Who Are the Bad Guys?

In my course on Hispanic Civlization, I was talking about the horrors of the Inquisition.

“Why do the Christians always come off like the bad guys?” one student asked giving me an accusatory stare.

I didn’t want to tell her that we still had the genocide of the indigenous peoples of the Americas in the name of the spread of Christianity ahead of us in the course.

And the ruin that religious fanaticism brought to the Spanish-speaking world during the years of the Empire.

And the way the Church constantly undermined the struggle for progress and the attempts to create a democratic society in Spain in the XIXth and early XXth centuries.

And the fascist Catholic dictatorship that existed in Spain between 1939 and 1975.

I have no desire to hurt the sensibilities of my Bible Belt students who have spent their lives in places where religion is the only form of entertainment and community organizing. But what can I do if history is the way it is?

30 thoughts on “Who Are the Bad Guys?”

  1. ESTEBAN: ¿Quién mató al comendador?
    MENGO: Fuenteovejuna lo hizo.
    ESTEBAN: Perro, ¿si te martirizo?
    MENGO: Aunque me matéis, señor.
    ESTEBAN: Confiesa, ladrón.
    MENGO: Confieso.
    ESTEBAN: Pues, ¿quién fue?
    MENGO: Fuenteovejuna.

    As an alternative answer, you could show them Sergei Eisenstein’s “Alexander Nevsky”. Since it is a silent, the language won’t matter and they can discuss it in Spanish.

    Of course, the answer to Fuenteovejuna is that Lope was a Christian, if the southern Illinois “christians” would consider a “catholic” a christian.

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    1. We read Fuenteovejuna in my grad course last year and it was wlidly successful. Except for one male student who said he was tired of “las pinches feministas.” 🙂 I had to tell him that the pinche feminista author of the play was male.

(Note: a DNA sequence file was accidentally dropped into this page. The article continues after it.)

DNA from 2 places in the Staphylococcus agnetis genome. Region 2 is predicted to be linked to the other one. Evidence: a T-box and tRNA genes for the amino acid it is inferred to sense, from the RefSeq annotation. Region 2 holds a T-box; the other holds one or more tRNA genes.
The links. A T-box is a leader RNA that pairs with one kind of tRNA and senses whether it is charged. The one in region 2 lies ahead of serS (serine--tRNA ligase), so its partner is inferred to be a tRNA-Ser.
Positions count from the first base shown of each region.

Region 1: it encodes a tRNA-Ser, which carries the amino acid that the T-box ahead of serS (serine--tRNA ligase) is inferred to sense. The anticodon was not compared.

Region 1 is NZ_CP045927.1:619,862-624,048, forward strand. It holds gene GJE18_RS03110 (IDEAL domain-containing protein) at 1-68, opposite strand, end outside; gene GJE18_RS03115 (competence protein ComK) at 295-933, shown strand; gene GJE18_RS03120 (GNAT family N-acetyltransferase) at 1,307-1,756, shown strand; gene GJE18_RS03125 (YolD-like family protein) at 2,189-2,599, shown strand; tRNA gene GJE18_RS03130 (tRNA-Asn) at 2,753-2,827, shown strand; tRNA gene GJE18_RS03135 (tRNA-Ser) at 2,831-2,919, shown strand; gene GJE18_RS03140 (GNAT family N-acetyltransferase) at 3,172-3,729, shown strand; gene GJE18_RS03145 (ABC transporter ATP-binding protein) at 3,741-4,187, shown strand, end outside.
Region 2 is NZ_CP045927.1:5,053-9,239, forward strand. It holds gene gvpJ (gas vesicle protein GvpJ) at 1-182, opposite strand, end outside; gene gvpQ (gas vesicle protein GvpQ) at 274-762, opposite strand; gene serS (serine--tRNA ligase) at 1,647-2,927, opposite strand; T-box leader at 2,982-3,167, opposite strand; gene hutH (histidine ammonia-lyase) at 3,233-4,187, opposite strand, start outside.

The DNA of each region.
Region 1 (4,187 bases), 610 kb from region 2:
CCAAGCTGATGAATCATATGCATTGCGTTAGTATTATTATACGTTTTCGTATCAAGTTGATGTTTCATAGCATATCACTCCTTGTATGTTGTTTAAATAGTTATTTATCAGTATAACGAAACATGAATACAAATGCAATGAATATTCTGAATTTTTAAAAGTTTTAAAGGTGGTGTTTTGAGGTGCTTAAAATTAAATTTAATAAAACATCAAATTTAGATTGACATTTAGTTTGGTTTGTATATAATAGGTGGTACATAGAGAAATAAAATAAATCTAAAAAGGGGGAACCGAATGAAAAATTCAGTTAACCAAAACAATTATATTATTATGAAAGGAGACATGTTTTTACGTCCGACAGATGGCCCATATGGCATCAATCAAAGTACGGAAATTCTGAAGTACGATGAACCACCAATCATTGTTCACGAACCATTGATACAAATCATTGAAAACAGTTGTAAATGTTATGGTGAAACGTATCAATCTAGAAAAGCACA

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      1. And died 400 years ago! I first read “Fuenteovejuna” in high school. How did this guy make it to grad school in Spanish without knowing about Lope?

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    1. In my course, they keep turning out to be the good guys. I had to keep pounding the students over the heads with, “Starting in 711, Muslims restored culture and civilization to dirty, stupid and backwards Europe.”

      What can I do, it’s history? I’m not making this up or anything.

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      1. “Starting in 711, Muslims restored culture and civilization to dirty, stupid and backwards Europe.”

        What were you thinking, woman? They attacked the Visigoths, the height of Ukrainian culture.

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          1. The Visigothic migration to Iberia in historical times began from the southern Ukrainian steppes between the Don, Dnieper and and the Dniester rivers. Of course, they probably originated somewhere along the Baltic, but that was pre-history.